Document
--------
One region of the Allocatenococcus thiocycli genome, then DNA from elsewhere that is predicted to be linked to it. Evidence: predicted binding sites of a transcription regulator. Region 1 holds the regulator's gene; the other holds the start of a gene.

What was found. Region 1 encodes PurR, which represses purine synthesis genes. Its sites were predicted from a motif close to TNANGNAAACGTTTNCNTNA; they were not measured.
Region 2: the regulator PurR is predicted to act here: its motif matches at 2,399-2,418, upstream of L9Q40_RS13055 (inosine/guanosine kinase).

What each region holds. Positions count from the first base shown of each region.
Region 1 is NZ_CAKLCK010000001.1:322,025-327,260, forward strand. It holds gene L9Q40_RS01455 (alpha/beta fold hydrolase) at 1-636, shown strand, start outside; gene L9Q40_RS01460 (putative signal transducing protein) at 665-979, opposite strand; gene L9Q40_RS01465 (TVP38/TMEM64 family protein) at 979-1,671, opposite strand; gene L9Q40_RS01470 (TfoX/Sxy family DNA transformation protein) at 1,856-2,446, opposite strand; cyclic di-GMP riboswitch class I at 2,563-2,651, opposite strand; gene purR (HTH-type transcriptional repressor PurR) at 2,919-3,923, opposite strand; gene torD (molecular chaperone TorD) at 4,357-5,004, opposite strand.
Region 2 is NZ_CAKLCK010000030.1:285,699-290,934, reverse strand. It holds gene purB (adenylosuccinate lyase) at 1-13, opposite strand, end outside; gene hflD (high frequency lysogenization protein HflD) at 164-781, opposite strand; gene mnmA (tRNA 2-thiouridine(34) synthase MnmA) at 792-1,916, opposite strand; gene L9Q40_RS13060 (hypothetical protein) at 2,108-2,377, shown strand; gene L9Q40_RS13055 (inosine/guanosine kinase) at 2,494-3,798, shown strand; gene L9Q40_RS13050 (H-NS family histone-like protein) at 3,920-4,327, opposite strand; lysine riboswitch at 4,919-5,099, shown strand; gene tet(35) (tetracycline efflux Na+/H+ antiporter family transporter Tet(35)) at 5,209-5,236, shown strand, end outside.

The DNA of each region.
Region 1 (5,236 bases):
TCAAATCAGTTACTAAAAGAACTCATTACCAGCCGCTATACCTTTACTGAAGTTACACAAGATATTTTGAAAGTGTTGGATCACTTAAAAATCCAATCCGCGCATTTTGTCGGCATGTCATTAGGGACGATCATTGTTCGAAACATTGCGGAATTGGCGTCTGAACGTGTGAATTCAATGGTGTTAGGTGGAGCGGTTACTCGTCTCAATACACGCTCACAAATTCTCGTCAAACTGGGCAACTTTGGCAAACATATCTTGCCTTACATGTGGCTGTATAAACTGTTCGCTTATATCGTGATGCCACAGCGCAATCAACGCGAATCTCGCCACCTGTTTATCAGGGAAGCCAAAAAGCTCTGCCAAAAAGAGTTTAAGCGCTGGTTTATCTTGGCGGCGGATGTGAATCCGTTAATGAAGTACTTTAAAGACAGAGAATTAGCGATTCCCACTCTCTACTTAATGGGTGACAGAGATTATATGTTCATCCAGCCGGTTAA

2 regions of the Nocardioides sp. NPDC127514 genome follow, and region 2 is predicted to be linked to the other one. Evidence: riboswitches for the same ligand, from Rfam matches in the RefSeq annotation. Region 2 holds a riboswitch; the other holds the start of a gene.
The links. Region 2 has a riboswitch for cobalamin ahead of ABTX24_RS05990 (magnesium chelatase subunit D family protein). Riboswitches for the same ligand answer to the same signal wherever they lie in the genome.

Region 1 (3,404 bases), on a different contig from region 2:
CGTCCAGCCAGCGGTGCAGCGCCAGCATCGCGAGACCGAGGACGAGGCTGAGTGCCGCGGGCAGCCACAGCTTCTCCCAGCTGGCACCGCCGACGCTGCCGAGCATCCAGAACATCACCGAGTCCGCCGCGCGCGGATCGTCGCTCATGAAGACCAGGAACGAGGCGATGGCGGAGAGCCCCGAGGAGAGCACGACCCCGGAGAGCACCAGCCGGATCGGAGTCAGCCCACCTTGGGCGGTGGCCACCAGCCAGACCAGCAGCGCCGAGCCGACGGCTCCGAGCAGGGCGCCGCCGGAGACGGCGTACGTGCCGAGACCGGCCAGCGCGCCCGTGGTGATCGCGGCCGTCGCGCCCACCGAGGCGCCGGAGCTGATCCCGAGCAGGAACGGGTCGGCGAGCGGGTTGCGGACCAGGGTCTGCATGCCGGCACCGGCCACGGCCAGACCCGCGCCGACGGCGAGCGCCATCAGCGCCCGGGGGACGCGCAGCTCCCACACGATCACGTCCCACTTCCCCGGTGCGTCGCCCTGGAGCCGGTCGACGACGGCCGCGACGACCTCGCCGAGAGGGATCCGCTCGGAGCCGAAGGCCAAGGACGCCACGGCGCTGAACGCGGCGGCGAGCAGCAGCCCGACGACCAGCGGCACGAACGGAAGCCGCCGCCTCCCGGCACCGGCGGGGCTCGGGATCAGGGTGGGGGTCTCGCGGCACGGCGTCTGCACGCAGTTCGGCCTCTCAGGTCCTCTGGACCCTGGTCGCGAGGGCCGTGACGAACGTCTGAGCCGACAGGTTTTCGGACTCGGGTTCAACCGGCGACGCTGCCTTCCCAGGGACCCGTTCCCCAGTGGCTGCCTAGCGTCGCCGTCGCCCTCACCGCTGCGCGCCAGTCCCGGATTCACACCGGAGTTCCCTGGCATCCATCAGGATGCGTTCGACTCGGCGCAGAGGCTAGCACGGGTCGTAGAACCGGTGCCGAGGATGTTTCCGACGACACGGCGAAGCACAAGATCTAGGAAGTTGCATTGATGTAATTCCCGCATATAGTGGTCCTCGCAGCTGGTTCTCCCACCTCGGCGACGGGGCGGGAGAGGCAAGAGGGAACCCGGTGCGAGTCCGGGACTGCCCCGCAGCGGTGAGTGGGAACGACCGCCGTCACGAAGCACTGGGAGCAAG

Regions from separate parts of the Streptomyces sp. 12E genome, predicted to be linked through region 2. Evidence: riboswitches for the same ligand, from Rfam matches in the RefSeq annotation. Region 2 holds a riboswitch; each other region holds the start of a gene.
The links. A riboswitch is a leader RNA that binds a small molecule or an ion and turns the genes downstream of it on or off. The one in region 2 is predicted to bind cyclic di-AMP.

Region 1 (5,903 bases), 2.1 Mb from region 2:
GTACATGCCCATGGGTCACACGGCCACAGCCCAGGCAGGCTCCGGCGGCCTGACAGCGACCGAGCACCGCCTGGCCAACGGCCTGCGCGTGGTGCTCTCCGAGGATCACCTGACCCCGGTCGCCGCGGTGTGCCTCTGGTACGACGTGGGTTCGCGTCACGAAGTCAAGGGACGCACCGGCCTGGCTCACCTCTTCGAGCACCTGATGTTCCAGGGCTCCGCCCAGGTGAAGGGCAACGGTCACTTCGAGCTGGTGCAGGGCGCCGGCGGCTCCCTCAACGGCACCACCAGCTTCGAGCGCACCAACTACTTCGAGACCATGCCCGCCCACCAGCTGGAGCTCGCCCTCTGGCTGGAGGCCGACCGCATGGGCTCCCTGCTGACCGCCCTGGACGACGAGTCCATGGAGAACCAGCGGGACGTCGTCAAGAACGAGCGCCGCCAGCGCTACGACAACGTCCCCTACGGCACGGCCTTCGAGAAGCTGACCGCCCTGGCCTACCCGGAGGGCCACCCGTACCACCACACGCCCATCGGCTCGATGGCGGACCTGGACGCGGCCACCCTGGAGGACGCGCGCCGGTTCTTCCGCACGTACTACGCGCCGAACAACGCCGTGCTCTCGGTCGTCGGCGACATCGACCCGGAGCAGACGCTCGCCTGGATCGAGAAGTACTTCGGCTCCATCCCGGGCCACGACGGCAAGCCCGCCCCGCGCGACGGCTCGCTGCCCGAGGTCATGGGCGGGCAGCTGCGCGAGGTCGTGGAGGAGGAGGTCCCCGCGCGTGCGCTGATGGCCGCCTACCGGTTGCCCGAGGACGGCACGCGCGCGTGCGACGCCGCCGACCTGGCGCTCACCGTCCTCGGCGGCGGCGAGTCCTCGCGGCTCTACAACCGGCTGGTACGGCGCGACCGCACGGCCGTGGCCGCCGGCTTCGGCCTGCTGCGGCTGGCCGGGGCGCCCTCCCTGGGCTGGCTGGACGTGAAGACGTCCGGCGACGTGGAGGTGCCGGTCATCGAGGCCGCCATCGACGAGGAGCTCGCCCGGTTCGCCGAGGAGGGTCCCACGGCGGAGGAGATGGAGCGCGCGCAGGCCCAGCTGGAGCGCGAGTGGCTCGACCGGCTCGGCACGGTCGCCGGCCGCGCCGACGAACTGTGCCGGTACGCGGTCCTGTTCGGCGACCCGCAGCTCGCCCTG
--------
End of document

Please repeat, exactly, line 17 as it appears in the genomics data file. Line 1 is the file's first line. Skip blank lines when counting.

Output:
GTACATGCCCATGGGTCACACGGCCACAGCCCAGGCAGGCTCCGGCGGCCTGACAGCGACCGAGCACCGCCTGGCCAACGGCCTGCGCGTGGTGCTCTCCGAGGATCACCTGACCCCGGTCGCCGCGGTGTGCCTCTGGTACGACGTGGGTTCGCGTCACGAAGTCAAGGGACGCACCGGCCTGGCTCACCTCTTCGAGCACCTGATGTTCCAGGGCTCCGCCCAGGTGAAGGGCAACGGTCACTTCGAGCTGGTGCAGGGCGCCGGCGGCTCCCTCAACGGCACCACCAGCTTCGAGCGCACCAACTACTTCGAGACCATGCCCGCCCACCAGCTGGAGCTCGCCCTCTGGCTGGAGGCCGACCGCATGGGCTCCCTGCTGACCGCCCTGGACGACGAGTCCATGGAGAACCAGCGGGACGTCGTCAAGAACGAGCGCCGCCAGCGCTACGACAACGTCCCCTACGGCACGGCCTTCGAGAAGCTGACCGCCCTGGCCTACCCGGAGGGCCACCCGTACCACCACACGCCCATCGGCTCGATGGCGGACCTGGACGCGGCCACCCTGGAGGACGCGCGCCGGTTCTTCCGCACGTACTACGCGCCGAACAACGCCGTGCTCTCGGTCGTCGGCGACATCGACCCGGAGCAGACGCTCGCCTGGATCGAGAAGTACTTCGGCTCCATCCCGGGCCACGACGGCAAGCCCGCCCCGCGCGACGGCTCGCTGCCCGAGGTCATGGGCGGGCAGCTGCGCGAGGTCGTGGAGGAGGAGGTCCCCGCGCGTGCGCTGATGGCCGCCTACCGGTTGCCCGAGGACGGCACGCGCGCGTGCGACGCCGCCGACCTGGCGCTCACCGTCCTCGGCGGCGGCGAGTCCTCGCGGCTCTACAACCGGCTGGTACGGCGCGACCGCACGGCCGTGGCCGCCGGCTTCGGCCTGCTGCGGCTGGCCGGGGCGCCCTCCCTGGGCTGGCTGGACGTGAAGACGTCCGGCGACGTGGAGGTGCCGGTCATCGAGGCCGCCATCGACGAGGAGCTCGCCCGGTTCGCCGAGGAGGGTCCCACGGCGGAGGAGATGGAGCGCGCGCAGGCCCAGCTGGAGCGCGAGTGGCTCGACCGGCTCGGCACGGTCGCCGGCCGCGCCGACGAACTGTGCCGGTACGCGGTCCTGTTCGGCGACCCGCAGCTCGCCCTG